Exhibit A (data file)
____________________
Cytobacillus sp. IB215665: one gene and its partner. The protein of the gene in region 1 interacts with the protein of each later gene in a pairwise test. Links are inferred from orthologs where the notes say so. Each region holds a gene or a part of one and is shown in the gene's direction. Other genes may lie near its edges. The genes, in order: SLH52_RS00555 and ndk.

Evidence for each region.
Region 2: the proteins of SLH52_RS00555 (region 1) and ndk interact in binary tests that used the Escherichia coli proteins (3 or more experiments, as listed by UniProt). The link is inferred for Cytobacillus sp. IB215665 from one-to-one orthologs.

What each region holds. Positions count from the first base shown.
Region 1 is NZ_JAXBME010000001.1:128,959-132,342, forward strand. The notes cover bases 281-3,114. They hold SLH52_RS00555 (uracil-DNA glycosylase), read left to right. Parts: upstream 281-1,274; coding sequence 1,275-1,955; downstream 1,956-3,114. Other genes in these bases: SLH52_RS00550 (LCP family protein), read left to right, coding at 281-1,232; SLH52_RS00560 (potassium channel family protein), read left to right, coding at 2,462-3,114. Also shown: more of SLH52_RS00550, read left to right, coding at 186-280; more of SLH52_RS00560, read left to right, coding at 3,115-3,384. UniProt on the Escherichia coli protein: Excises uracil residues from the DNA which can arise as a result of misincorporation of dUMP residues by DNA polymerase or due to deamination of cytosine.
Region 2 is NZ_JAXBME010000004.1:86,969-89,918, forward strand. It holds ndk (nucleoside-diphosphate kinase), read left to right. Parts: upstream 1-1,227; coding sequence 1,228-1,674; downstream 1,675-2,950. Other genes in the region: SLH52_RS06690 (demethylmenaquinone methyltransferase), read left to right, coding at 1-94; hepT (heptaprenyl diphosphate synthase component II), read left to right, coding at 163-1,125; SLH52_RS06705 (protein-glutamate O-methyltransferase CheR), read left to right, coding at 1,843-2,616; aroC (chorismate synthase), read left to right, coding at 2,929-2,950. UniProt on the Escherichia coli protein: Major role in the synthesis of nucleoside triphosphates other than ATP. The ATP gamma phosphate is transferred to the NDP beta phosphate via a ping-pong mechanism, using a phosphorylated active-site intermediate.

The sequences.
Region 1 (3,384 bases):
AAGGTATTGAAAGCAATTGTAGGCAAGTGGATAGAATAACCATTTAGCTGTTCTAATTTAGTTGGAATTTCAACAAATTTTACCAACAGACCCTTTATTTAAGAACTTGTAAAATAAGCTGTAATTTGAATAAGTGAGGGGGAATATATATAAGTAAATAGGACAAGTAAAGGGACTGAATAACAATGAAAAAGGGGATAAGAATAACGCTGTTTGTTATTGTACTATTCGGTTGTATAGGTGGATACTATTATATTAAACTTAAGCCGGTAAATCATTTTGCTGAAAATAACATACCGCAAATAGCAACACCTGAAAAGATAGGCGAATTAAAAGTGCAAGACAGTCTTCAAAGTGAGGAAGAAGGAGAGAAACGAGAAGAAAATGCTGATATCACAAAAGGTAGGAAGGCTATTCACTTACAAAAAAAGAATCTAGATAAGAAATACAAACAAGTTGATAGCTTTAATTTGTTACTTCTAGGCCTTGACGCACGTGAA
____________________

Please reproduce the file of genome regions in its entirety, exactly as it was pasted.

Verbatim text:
Cytobacillus sp. IB215665: one gene and its partner. The protein of the gene in region 1 interacts with the protein of each later gene in a pairwise test. Links are inferred from orthologs where the notes say so. Each region holds a gene or a part of one and is shown in the gene's direction. Other genes may lie near its edges. The genes, in order: SLH52_RS00555 and ndk.

Evidence for each region.
Region 2: the proteins of SLH52_RS00555 (region 1) and ndk interact in binary tests that used the Escherichia coli proteins (3 or more experiments, as listed by UniProt). The link is inferred for Cytobacillus sp. IB215665 from one-to-one orthologs.

What each region holds. Positions count from the first base shown.
Region 1 is NZ_JAXBME010000001.1:128,959-132,342, forward strand. The notes cover bases 281-3,114. They hold SLH52_RS00555 (uracil-DNA glycosylase), read left to right. Parts: upstream 281-1,274; coding sequence 1,275-1,955; downstream 1,956-3,114. Other genes in these bases: SLH52_RS00550 (LCP family protein), read left to right, coding at 281-1,232; SLH52_RS00560 (potassium channel family protein), read left to right, coding at 2,462-3,114. Also shown: more of SLH52_RS00550, read left to right, coding at 186-280; more of SLH52_RS00560, read left to right, coding at 3,115-3,384. UniProt on the Escherichia coli protein: Excises uracil residues from the DNA which can arise as a result of misincorporation of dUMP residues by DNA polymerase or due to deamination of cytosine.
Region 2 is NZ_JAXBME010000004.1:86,969-89,918, forward strand. It holds ndk (nucleoside-diphosphate kinase), read left to right. Parts: upstream 1-1,227; coding sequence 1,228-1,674; downstream 1,675-2,950. Other genes in the region: SLH52_RS06690 (demethylmenaquinone methyltransferase), read left to right, coding at 1-94; hepT (heptaprenyl diphosphate synthase component II), read left to right, coding at 163-1,125; SLH52_RS06705 (protein-glutamate O-methyltransferase CheR), read left to right, coding at 1,843-2,616; aroC (chorismate synthase), read left to right, coding at 2,929-2,950. UniProt on the Escherichia coli protein: Major role in the synthesis of nucleoside triphosphates other than ATP. The ATP gamma phosphate is transferred to the NDP beta phosphate via a ping-pong mechanism, using a phosphorylated active-site intermediate.

The sequences.
Region 1 (3,384 bases):
AAGGTATTGAAAGCAATTGTAGGCAAGTGGATAGAATAACCATTTAGCTGTTCTAATTTAGTTGGAATTTCAACAAATTTTACCAACAGACCCTTTATTTAAGAACTTGTAAAATAAGCTGTAATTTGAATAAGTGAGGGGGAATATATATAAGTAAATAGGACAAGTAAAGGGACTGAATAACAATGAAAAAGGGGATAAGAATAACGCTGTTTGTTATTGTACTATTCGGTTGTATAGGTGGATACTATTATATTAAACTTAAGCCGGTAAATCATTTTGCTGAAAATAACATACCGCAAATAGCAACACCTGAAAAGATAGGCGAATTAAAAGTGCAAGACAGTCTTCAAAGTGAGGAAGAAGGAGAGAAACGAGAAGAAAATGCTGATATCACAAAAGGTAGGAAGGCTATTCACTTACAAAAAAAGAATCTAGATAAGAAATACAAACAAGTTGATAGCTTTAATTTGTTACTTCTAGGCCTTGACGCACGTGAA